Tasmanian Electricity Reform: Wretched reform or necessary change?
Posted : Thursday, August 02, 2012
Session One - Response to the reform
Founder and Managing Director, Frontier
Executive Director, Energy Users
Association of Australia
Session Two - Response from
Dr Peter Davis
Chief Executive Officer, Aurora
Chief Executive Officer, Hydro Tasmania
Chief Executive Officer, Energy Retailers
Association of Australia
The Hon Bryan Green MLA
Tasmanian Deputy Premier and Minister for Energy and
Session one - Response to the reform package
Tasmania's electricity reform
package is a "wretched" package that "snuffs out competition" and
does not encourage retailers to market, Frontier Economics,
Founder and Managing Director, Danny Price, has told a
CEDA audience in Hobart.
Mr Price said the reforms are a complete reversal of where
Tasmania was heading and they will deliver less competition in a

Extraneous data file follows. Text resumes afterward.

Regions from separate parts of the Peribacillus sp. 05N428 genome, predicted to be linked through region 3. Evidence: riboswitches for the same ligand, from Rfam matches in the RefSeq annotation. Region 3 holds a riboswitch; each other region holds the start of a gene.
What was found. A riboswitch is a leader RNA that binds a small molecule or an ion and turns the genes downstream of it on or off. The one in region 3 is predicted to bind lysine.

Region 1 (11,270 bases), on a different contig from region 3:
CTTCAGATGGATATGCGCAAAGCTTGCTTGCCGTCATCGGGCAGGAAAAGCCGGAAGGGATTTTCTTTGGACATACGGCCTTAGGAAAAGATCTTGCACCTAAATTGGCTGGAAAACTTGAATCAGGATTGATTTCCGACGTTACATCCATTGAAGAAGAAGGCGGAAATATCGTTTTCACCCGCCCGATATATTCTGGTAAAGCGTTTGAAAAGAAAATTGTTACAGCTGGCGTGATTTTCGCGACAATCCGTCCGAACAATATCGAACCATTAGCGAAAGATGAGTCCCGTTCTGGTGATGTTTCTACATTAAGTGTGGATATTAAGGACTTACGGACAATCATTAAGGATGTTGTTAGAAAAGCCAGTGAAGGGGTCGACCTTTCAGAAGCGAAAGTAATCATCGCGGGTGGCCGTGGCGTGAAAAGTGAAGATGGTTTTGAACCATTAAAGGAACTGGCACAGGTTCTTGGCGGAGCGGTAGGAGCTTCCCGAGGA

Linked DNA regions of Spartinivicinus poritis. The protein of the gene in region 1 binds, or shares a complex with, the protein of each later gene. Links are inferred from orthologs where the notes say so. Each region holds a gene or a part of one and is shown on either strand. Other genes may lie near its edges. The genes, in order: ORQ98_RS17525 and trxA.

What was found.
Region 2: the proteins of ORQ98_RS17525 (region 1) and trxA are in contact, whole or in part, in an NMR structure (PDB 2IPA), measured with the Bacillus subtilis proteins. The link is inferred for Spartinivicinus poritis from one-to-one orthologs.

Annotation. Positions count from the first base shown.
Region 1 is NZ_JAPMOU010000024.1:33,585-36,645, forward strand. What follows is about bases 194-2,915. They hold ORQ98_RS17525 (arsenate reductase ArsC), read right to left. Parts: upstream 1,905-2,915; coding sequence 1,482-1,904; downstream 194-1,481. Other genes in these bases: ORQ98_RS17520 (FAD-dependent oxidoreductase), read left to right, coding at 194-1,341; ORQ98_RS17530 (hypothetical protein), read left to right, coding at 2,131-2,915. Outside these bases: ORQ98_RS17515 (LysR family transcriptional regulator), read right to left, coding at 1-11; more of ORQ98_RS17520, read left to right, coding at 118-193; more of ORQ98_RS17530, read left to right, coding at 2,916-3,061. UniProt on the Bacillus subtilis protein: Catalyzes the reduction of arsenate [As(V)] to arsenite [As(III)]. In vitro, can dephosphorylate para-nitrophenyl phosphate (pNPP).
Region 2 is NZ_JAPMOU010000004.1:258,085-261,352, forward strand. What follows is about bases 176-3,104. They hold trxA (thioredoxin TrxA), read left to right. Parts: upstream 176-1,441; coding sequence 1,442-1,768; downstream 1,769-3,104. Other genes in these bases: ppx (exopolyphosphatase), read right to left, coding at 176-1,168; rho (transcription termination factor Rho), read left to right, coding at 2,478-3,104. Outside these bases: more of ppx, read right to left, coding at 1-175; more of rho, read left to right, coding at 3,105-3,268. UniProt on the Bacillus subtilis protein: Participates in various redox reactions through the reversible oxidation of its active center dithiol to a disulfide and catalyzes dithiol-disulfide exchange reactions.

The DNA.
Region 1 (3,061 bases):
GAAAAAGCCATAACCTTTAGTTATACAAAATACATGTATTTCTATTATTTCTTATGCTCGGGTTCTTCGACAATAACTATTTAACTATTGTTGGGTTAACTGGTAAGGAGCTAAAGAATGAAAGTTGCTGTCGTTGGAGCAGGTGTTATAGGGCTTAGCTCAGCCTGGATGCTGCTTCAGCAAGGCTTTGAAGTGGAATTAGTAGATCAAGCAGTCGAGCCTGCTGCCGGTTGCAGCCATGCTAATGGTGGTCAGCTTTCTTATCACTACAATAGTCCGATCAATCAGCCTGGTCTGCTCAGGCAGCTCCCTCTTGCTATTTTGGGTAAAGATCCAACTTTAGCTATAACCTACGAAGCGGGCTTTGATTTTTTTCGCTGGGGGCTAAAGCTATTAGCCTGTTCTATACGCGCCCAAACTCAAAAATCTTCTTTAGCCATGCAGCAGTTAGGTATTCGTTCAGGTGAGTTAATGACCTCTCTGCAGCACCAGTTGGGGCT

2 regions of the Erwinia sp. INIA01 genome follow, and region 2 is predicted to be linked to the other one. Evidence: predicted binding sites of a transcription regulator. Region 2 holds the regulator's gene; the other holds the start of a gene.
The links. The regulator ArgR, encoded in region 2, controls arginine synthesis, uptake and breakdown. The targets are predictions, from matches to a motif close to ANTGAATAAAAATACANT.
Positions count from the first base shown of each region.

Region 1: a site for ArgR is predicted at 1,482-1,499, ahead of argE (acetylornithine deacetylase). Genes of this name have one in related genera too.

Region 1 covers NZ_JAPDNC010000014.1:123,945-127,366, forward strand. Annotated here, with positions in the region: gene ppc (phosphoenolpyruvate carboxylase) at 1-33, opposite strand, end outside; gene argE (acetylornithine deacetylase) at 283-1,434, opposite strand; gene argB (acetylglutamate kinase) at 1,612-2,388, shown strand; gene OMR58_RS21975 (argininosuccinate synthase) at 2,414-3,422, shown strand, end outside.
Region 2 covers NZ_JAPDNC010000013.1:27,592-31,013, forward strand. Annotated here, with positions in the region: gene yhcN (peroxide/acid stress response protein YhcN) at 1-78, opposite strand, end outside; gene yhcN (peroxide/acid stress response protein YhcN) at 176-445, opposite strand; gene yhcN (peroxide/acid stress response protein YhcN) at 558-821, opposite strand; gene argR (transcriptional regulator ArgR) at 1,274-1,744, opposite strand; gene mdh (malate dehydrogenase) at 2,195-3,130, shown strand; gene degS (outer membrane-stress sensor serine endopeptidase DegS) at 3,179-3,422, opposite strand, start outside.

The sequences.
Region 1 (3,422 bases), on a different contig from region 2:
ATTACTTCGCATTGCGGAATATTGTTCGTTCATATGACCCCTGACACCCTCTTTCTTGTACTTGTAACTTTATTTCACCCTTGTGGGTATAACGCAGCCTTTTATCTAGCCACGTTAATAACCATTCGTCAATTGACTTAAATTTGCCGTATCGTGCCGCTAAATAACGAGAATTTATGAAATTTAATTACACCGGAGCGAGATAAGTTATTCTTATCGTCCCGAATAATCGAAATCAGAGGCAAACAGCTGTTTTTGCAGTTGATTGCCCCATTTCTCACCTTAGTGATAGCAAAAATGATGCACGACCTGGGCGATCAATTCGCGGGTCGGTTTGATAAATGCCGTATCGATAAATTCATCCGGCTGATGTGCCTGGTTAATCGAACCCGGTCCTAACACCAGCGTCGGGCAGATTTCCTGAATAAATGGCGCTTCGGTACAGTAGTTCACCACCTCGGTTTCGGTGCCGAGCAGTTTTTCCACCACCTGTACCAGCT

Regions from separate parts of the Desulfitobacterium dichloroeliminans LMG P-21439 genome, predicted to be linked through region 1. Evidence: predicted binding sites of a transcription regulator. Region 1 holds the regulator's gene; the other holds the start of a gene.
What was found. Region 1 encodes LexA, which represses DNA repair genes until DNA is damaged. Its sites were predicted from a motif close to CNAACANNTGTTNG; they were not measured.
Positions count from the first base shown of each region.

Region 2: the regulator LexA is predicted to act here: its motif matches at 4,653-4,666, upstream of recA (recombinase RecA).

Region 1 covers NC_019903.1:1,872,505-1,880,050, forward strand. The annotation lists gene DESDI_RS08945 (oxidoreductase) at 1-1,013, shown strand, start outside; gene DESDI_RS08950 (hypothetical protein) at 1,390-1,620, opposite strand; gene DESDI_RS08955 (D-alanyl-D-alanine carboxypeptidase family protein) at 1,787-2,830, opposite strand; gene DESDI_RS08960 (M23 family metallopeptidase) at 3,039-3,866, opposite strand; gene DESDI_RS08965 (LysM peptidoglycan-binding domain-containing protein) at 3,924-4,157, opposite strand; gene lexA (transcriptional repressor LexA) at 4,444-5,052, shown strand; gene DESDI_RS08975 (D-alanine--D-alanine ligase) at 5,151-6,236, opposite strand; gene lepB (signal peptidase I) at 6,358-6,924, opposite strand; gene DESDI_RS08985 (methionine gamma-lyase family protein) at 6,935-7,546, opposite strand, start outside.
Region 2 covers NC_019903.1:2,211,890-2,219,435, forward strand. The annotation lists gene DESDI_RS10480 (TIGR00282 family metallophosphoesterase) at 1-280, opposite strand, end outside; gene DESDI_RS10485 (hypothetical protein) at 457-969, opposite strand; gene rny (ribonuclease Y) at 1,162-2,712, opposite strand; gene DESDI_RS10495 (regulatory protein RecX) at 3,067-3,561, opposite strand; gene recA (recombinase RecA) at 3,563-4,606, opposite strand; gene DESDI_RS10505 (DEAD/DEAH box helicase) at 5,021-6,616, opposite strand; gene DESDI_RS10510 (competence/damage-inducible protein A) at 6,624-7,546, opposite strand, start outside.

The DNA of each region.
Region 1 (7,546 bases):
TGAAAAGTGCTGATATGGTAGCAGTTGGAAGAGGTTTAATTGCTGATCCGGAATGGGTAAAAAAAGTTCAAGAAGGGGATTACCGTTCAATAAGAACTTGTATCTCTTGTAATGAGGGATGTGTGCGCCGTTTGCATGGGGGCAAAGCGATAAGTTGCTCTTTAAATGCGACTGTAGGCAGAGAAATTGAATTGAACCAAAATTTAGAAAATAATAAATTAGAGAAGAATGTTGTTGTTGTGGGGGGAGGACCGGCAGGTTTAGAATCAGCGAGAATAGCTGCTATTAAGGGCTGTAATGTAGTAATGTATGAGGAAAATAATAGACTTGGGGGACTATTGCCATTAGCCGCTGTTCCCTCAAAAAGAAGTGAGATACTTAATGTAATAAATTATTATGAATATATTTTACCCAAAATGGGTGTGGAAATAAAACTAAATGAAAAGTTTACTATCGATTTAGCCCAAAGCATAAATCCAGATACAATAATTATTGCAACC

state that already lacks competition.
"What the Government proposes to do is to dismember the only
potential competitor to Hydro Tasmania- Aurora through Tamar
Valley," he said.
"They now have to put in place a whole range of regulatory
arrangements to try and mitigate that power.
"Hydro Tasmania can set the price at whatever level they want.
They choose not to, but that doesn't necessarily mean that it's a
"Businesses will invest in any market where they think they will
get a decent return on a fair basis."
Businesses can manage the cut and thrust of the market, but they
can't manage the regulatory risks, he said.
Under the new reforms, Tasmanians will be worse off, Hydro
Tasmania will be better off and retailers won't come to market, he
"The reason retailers won't come, or won't come at a reasonable
price…is because there is no basis on which they can compete," he
"Regulation has never, will never, deliver sustainable long-term
benefits to consumers, except under some very precise set of
"My recommendation, to both the Government and to the Greens, is
it would be better to do nothing at all than to adopt these
Energy Users Association
of Australia, Executive Director, Roman Domanski said the
reforms were not what the Tasmanian Government says it wants and
not what Tasmania needs.
The Tasmanian Government's response has been timid on longer
term electricity issues for the state, he said.
Mr Domanski said more sustainable and fundamental reforms are
needed to deliver ongoing benefits and the Energy Users Association
of Australia (EUAA) wants to work with the Tasmanian Government to
see if reforms can deliver some gains.